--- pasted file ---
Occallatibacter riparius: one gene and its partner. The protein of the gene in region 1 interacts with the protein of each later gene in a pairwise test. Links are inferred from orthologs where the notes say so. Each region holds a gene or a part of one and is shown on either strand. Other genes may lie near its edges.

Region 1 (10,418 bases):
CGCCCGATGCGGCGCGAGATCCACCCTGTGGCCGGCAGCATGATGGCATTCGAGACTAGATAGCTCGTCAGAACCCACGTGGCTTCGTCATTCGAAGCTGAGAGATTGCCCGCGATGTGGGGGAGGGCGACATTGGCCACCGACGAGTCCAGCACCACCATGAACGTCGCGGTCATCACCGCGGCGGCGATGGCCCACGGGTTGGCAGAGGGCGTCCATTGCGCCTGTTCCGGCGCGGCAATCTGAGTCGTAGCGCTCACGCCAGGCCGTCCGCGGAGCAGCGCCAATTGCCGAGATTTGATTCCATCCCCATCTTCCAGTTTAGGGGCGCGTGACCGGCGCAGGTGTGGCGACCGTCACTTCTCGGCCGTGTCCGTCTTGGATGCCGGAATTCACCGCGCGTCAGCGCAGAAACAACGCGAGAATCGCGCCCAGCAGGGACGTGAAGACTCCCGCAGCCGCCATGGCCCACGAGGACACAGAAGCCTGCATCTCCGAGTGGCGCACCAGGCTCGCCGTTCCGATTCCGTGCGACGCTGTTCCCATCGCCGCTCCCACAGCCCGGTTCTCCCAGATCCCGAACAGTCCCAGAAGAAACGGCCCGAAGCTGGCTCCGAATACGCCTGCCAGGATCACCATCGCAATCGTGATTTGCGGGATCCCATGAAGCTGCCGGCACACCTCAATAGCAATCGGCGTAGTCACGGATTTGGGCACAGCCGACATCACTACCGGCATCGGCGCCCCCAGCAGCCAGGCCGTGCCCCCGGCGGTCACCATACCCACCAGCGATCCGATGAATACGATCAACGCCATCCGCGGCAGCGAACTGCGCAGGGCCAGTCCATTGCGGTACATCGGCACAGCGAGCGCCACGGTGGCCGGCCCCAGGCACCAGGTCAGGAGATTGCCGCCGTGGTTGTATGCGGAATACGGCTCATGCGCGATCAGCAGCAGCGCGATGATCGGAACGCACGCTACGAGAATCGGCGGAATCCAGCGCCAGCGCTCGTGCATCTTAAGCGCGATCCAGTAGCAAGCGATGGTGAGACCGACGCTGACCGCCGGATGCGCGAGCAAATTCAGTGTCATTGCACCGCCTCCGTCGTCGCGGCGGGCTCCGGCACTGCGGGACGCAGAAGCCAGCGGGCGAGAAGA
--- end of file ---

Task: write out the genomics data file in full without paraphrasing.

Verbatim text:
Occallatibacter riparius: one gene and its partner. The protein of the gene in region 1 interacts with the protein of each later gene in a pairwise test. Links are inferred from orthologs where the notes say so. Each region holds a gene or a part of one and is shown on either strand. Other genes may lie near its edges.

Region 1 (10,418 bases):
CGCCCGATGCGGCGCGAGATCCACCCTGTGGCCGGCAGCATGATGGCATTCGAGACTAGATAGCTCGTCAGAACCCACGTGGCTTCGTCATTCGAAGCTGAGAGATTGCCCGCGATGTGGGGGAGGGCGACATTGGCCACCGACGAGTCCAGCACCACCATGAACGTCGCGGTCATCACCGCGGCGGCGATGGCCCACGGGTTGGCAGAGGGCGTCCATTGCGCCTGTTCCGGCGCGGCAATCTGAGTCGTAGCGCTCACGCCAGGCCGTCCGCGGAGCAGCGCCAATTGCCGAGATTTGATTCCATCCCCATCTTCCAGTTTAGGGGCGCGTGACCGGCGCAGGTGTGGCGACCGTCACTTCTCGGCCGTGTCCGTCTTGGATGCCGGAATTCACCGCGCGTCAGCGCAGAAACAACGCGAGAATCGCGCCCAGCAGGGACGTGAAGACTCCCGCAGCCGCCATGGCCCACGAGGACACAGAAGCCTGCATCTCCGAGTGGCGCACCAGGCTCGCCGTTCCGATTCCGTGCGACGCTGTTCCCATCGCCGCTCCCACAGCCCGGTTCTCCCAGATCCCGAACAGTCCCAGAAGAAACGGCCCGAAGCTGGCTCCGAATACGCCTGCCAGGATCACCATCGCAATCGTGATTTGCGGGATCCCATGAAGCTGCCGGCACACCTCAATAGCAATCGGCGTAGTCACGGATTTGGGCACAGCCGACATCACTACCGGCATCGGCGCCCCCAGCAGCCAGGCCGTGCCCCCGGCGGTCACCATACCCACCAGCGATCCGATGAATACGATCAACGCCATCCGCGGCAGCGAACTGCGCAGGGCCAGTCCATTGCGGTACATCGGCACAGCGAGCGCCACGGTGGCCGGCCCCAGGCACCAGGTCAGGAGATTGCCGCCGTGGTTGTATGCGGAATACGGCTCATGCGCGATCAGCAGCAGCGCGATGATCGGAACGCACGCTACGAGAATCGGCGGAATCCAGCGCCAGCGCTCGTGCATCTTAAGCGCGATCCAGTAGCAAGCGATGGTGAGACCGACGCTGACCGCCGGATGCGCGAGCAAATTCAGTGTCATTGCACCGCCTCCGTCGTCGCGGCGGGCTCCGGCACTGCGGGACGCAGAAGCCAGCGGGCGAGAAGA